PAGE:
It can be a bad thing. Because I don't objectify my body, I dress and groom to express my mood to a much greater extreme than most of the people I know. So I'll often mismatch the occasion, or go for two days without showering, or fail to wear makeup in formal situations and then go all out with the eyeshadow to go out for a beer. Other people seem so much more able to look better than they feel. I'm getting better at this, but it's hard to look like something I don't feel.

But it, of course, can also be a good thing. Because when I feel good about something smart I said, I feel good about my body. When I feel good about some beautiful prose I wrote, I look beautiful. When I manage to be kind to someone I don't have to be kind to, my shoulders relax. I don't live split in half.

Like right now, just now, when I was thinking about writing a letter to my body, and I peeled my mind away from my body for a moment and I did not at all like what I saw.  My body, apart from "me" is just a collection of failures. I hate seeing photos of myself for this very reason. I don't know how to pose for pictures. What I look like is in motion, because my mind and body are always in motion. You can't freeze a frame of that and get a true picture of me.

I don't think I've ever put this into words before. I've just never been good at participating in girltalk about bodies. My answer to "if there was one thing you could change about your body, what would it be?" is, of course, "take the diabetes away." But if you changed that, I wouldn't be me. Even that is me.

I've always been discomfited by this line of talk, and always thought my uneasiness was just political. But it's not. It's personal. I just don't think this way, and the project of trying to heal your mind/body split by underscoring your mind/body split seems like the wrong tack to me.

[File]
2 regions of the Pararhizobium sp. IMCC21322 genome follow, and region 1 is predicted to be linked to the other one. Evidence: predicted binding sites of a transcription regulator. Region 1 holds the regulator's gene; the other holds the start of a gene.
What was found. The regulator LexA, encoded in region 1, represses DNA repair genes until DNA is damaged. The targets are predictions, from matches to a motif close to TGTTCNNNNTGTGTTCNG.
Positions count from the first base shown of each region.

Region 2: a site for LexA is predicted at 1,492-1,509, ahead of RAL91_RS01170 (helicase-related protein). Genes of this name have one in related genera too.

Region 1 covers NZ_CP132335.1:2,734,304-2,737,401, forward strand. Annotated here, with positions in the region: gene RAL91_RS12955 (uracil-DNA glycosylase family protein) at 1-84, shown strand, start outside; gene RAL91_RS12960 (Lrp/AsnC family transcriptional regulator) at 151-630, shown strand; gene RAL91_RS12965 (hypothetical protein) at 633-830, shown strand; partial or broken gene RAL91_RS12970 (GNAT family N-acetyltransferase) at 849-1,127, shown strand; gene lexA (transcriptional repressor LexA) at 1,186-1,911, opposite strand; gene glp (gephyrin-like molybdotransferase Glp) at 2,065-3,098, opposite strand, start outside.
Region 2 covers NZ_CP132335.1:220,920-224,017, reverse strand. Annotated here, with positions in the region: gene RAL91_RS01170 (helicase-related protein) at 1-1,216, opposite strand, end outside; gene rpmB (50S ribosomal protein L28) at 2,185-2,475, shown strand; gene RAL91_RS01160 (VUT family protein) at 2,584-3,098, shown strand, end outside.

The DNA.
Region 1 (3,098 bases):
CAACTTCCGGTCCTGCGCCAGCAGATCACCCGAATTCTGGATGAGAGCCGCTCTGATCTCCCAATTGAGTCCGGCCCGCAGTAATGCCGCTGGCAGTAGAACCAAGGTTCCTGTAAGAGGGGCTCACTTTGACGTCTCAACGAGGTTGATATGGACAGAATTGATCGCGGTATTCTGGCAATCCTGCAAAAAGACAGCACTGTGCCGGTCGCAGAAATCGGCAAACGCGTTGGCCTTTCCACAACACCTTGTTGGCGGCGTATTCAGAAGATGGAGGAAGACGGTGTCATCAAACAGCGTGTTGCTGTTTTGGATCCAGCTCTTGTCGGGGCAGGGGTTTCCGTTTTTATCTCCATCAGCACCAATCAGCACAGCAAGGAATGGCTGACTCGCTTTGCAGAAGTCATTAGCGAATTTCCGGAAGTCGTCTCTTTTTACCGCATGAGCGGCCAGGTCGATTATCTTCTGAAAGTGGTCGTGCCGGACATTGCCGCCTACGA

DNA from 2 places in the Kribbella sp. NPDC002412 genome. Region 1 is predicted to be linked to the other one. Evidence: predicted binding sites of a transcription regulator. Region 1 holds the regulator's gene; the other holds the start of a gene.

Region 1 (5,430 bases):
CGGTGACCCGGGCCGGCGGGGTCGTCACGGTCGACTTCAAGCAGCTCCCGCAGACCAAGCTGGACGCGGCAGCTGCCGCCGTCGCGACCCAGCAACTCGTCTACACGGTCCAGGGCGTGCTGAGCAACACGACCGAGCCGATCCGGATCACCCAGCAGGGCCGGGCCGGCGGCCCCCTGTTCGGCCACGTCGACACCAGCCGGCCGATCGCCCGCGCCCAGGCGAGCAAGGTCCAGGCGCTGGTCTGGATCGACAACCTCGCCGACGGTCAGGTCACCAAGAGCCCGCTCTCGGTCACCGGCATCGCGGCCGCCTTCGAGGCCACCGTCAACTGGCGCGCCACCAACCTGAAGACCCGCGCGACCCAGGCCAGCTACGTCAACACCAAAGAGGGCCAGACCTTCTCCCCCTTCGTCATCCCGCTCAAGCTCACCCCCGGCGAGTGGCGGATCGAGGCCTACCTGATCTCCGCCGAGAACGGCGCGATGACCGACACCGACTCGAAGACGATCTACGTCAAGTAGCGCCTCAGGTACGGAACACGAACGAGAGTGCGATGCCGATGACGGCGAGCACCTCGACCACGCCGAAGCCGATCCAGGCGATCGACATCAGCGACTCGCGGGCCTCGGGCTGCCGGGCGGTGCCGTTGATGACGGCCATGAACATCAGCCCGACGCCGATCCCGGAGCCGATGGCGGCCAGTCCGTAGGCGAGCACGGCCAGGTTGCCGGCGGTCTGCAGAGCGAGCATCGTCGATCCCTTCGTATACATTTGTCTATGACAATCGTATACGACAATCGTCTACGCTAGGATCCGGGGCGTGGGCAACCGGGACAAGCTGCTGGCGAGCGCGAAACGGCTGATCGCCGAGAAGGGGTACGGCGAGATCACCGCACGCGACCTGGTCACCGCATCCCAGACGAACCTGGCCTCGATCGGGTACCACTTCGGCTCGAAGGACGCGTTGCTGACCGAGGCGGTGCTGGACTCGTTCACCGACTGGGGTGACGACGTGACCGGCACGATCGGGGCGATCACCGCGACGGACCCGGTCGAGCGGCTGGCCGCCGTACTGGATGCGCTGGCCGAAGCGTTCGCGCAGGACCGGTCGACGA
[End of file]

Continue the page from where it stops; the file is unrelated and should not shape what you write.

Talking to your body as "you" rather than "me", making two of one, won't make you love the putty that is your flesh any more than you already do. Hell, I have terrible trouble loving myself, and my every grain of flesh is animate.

Just wanted to try to articulate that.

Love,

Claire

February 18, 2008

Reading Update

I'm getting off to a slow start this year.

I tried re-reading A Tale of Two Cities, which I found in a discount bin at the library, but threw it across the room about five times and five's my limit. I have no idea how I managed to obsess about, much less tolerate Victorian novels when I was in my early twenties. There's so much boring crap in them it's hard to sit still long enough to get to the good stuff!

The representation of women, I can start and finish there. Argh. I know what's past is past, but do I have to read it? I couldn't bear another moment of the pure and delicate little woman--whom it took four men and another, not so pure and delicate, woman to protect--inspiring everyone with her beauty and perfection. And when the good guy/husband decided that his honor couldn't withstand avoiding a suicidal mission back to revolutionary France, I just couldn't take it anymore. Old-fashioned prejudices are forgiveable; stupidity isn't. How did I ever get through this book the first time?

Then I walked into a new bookstore and, just out of idleness, went to YA and looked for Diane Duane, and discovered that all of the Wizard books have been re-released in a series of 8, with apparently more on the way! I had discovered the original editions of these books in a used bookstore and hadn't bothered to look them up on Amazon, so I didn't know they were still in print!

They're very cool, by the way, and I highly recommend them for da kiddies. One note: the first few were written in the eighties and nineties and have a few items here and there that are badly dated. Particularly the third one, High Wizardry, first published in 1990, which is about the first young wizard whose wizardry manual is not a book but software. She gets a magically small and portable computer (yes, a laptop), which can program entire planets, and runs on a rechargeable battery! (!)